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Rotational motion question

  1. Aug 3, 2014 #1
    I've attempted this problem several times and keep getting 14 rads as the answer but its not an available answer choice... any help would be greatly appreciated.

    The problem:

    A uniform rod (mass = 2.0 kg, length = 0.6 m) is free to rotate about a frictionless pivot at one end. The rod is released from rest in the horizontal position. What is the magnitude of the angular acceleration of the rod at the instant it is 60 degrees below the horizontal?

    Available answers: 15, 12, 18, 29, and 23 rads/s^2



    Relevant equations:
    The moment of inertia for this rod is (1/3)mL^2 according to wikipedia.



    3. The attempt at a solution

    Here's how I keep coming to 14 rads:
    Calculated moment of inertia to be 0.24 using the above equation.
    Calculated the angular acceleration using sin(60)*9.8 to get 8.49 m/s^2. Divided this by circumference of the circle the rod would make (8.49/3.77=2.25).
    Multiplied 2.25 * 2∏ which gives me an answer of 14 rads/s^2.

    As I typed this up I realized I made no use of the rods moment of inertia which I realize I probably need to use in order to solve the problem. I'm just not sure how to implement it.

    Again any help would be greatly appreciated!

    Thanks!
     
  2. jcsd
  3. Aug 3, 2014 #2

    Doc Al

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    Staff: Mentor

    No. Instead, calculate the torque acting on the rod about the pivot.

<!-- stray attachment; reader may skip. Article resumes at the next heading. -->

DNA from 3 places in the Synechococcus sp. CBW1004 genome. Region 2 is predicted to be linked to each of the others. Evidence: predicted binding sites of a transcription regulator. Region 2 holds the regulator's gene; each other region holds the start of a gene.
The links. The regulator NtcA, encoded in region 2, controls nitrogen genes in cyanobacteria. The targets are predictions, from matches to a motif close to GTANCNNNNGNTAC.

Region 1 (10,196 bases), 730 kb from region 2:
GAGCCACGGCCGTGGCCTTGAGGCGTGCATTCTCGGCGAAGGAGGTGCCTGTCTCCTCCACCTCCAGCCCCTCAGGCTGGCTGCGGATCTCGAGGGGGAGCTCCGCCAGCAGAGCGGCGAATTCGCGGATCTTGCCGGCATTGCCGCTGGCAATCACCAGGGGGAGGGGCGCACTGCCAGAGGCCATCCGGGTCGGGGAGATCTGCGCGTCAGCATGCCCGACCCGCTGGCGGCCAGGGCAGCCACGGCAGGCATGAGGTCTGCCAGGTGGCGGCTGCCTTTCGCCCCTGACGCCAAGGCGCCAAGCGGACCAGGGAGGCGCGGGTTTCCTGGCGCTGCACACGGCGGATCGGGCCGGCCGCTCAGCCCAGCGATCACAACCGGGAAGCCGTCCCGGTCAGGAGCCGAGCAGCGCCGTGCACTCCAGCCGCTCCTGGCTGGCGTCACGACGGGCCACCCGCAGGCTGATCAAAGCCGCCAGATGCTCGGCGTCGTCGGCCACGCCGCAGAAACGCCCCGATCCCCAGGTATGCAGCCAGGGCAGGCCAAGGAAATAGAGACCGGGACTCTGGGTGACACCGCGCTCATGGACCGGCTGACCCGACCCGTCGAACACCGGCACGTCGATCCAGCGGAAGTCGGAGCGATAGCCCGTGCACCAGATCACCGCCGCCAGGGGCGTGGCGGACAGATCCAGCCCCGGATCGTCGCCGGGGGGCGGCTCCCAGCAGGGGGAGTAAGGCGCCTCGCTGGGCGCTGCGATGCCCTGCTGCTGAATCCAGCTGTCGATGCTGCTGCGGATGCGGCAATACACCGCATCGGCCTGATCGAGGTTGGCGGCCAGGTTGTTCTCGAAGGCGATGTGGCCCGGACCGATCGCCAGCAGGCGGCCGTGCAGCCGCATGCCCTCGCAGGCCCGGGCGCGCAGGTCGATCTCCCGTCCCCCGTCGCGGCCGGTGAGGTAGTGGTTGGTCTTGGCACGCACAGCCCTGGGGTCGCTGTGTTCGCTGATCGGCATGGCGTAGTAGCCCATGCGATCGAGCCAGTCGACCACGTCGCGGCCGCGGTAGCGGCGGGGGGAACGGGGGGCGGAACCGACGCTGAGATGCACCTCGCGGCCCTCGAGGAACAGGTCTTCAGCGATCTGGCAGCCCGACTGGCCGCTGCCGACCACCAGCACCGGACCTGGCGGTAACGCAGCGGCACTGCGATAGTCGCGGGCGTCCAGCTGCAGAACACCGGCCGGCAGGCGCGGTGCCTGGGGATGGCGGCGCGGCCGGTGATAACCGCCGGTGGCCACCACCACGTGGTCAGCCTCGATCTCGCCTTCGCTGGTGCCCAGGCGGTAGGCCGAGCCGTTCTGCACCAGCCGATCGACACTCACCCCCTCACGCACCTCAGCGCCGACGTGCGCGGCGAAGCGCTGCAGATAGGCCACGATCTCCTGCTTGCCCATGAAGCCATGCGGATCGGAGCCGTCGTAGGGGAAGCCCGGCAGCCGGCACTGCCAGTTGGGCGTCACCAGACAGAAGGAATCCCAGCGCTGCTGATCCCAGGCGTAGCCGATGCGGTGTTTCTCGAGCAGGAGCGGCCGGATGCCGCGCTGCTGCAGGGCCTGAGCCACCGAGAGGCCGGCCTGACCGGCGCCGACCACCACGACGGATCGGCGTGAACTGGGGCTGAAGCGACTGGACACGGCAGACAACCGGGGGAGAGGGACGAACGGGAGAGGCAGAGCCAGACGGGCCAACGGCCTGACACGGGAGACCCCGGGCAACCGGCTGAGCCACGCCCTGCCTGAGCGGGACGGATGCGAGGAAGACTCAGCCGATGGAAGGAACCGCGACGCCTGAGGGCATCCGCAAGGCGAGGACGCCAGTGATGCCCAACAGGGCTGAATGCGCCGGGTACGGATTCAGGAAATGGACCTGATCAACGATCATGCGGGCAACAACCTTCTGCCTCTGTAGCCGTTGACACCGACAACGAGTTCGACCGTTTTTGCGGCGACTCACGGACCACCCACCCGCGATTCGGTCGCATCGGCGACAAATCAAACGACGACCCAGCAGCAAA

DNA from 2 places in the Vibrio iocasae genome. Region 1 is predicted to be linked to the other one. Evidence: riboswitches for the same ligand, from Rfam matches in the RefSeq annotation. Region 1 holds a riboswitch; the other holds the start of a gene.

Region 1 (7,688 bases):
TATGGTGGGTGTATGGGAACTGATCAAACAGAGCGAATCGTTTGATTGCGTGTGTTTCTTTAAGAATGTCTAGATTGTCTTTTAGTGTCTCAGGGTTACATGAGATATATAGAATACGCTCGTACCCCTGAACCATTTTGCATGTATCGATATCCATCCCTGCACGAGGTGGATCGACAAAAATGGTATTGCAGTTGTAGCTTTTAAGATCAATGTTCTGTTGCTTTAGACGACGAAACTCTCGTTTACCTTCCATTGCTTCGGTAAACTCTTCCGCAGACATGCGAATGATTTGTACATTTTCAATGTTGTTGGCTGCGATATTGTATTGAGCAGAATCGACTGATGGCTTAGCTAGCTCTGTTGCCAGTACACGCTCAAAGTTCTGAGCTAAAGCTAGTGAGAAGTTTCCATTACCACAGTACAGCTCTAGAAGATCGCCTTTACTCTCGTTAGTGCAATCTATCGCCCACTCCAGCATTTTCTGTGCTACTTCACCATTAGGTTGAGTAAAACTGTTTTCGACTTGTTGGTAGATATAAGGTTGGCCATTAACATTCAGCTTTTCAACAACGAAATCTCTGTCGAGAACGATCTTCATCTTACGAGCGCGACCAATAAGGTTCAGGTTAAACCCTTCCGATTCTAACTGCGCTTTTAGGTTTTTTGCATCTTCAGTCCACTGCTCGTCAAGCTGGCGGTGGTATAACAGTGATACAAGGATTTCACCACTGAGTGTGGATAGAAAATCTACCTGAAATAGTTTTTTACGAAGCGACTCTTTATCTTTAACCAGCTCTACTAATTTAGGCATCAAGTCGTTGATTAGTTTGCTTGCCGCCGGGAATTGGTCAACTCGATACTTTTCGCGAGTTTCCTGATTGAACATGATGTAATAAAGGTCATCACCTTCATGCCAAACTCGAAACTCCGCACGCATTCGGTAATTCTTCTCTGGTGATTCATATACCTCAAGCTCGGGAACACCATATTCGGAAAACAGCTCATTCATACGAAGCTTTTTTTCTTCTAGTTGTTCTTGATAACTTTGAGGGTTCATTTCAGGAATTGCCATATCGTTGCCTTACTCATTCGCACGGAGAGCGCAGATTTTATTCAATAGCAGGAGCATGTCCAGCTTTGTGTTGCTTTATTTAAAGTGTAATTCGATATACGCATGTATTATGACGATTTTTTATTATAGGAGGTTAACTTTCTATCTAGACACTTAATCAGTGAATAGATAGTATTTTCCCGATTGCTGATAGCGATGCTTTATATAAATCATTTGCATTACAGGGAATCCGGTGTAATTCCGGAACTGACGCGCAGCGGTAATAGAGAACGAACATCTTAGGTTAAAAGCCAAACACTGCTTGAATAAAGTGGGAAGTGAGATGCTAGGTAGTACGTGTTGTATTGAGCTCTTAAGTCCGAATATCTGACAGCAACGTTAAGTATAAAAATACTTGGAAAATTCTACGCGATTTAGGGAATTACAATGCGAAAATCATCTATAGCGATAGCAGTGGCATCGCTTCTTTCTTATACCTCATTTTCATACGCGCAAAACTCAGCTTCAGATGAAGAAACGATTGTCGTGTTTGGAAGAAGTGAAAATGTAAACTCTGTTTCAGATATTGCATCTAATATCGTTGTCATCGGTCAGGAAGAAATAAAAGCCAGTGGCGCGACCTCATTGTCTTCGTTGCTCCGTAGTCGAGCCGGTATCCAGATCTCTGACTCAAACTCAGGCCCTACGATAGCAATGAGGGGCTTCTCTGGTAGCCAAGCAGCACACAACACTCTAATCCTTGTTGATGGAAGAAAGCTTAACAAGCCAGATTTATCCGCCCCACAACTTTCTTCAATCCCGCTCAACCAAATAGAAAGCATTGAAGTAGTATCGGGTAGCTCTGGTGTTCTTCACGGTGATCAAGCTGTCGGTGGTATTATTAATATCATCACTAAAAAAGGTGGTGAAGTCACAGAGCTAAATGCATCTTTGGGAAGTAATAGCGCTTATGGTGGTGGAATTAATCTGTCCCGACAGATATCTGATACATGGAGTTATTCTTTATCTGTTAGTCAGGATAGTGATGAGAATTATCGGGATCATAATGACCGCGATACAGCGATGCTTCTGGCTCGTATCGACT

4. Aug 3, 2014 #3
    Thank you for the response.

    I'll reattempt the problem with this information.
     
  5. Aug 3, 2014 #4
    I am still struggling. To calculate the torque don't I need the applied force? And to find the applied force don't I need the acceleration of the rod?

    Sorry, physics is definitely a weak area of mine! Any more help would be appreciated!
     
  6. Aug 3, 2014 #5

    Nathanael

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    Homework Helper

    EDIT:
    Sorry, I thought the question said "find the angular velocity at 60 degrees" but now I realize it asks to find the angular acceleration.

    Sorry about that.
     
    Last edited: Aug 3, 2014
  7. Aug 3, 2014 #6

    Doc Al

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    Staff: Mentor

    You need to know what forces act on the rod. Hint: There's just one force that you need consider.

    Nope.

    You'll use the torque and Newton's 2nd law (for rotation) to calculate the angular acceleration.

    It's easier than you think.
     
  8. Aug 3, 2014 #7
    Still hasn't clicked yet.

    I know the force is gravity. Would you calculate the force using acting on the rod as sin(60 degrees)*(moment of inertia)*9.8???

    I did that... but I can't help but feel I am at a dead end. I'm not sure why I find this problem so confounding lol. It probably will seem easy once I figure it out... but until then I'm pulling my hair out!
     
  9. Aug 3, 2014 #8

    Nathanael

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    No, the force is simply m*g

    How is torque usually calculated? What is the torque in this situation?

    (Hint: if the rod is uniform, then the center of mass is halfway along the rod)
     
  10. Aug 4, 2014 #9
    So then the torque would be equal to sin(60)*9.8*2*0.3?
     
  11. Aug 4, 2014 #10

    Doc Al

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    Staff: Mentor

    Almost. The sin(60) is incorrect.
     
  12. Aug 4, 2014 #11

    Nathanael

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    Have you drawn a picture? You should always draw a picture when you're unsure.

    60 degrees is the angle from the horizontal to the rod. Are you sure that's the correct angle to use?


    Edit:
    Doc Al is faster :tongue:
     
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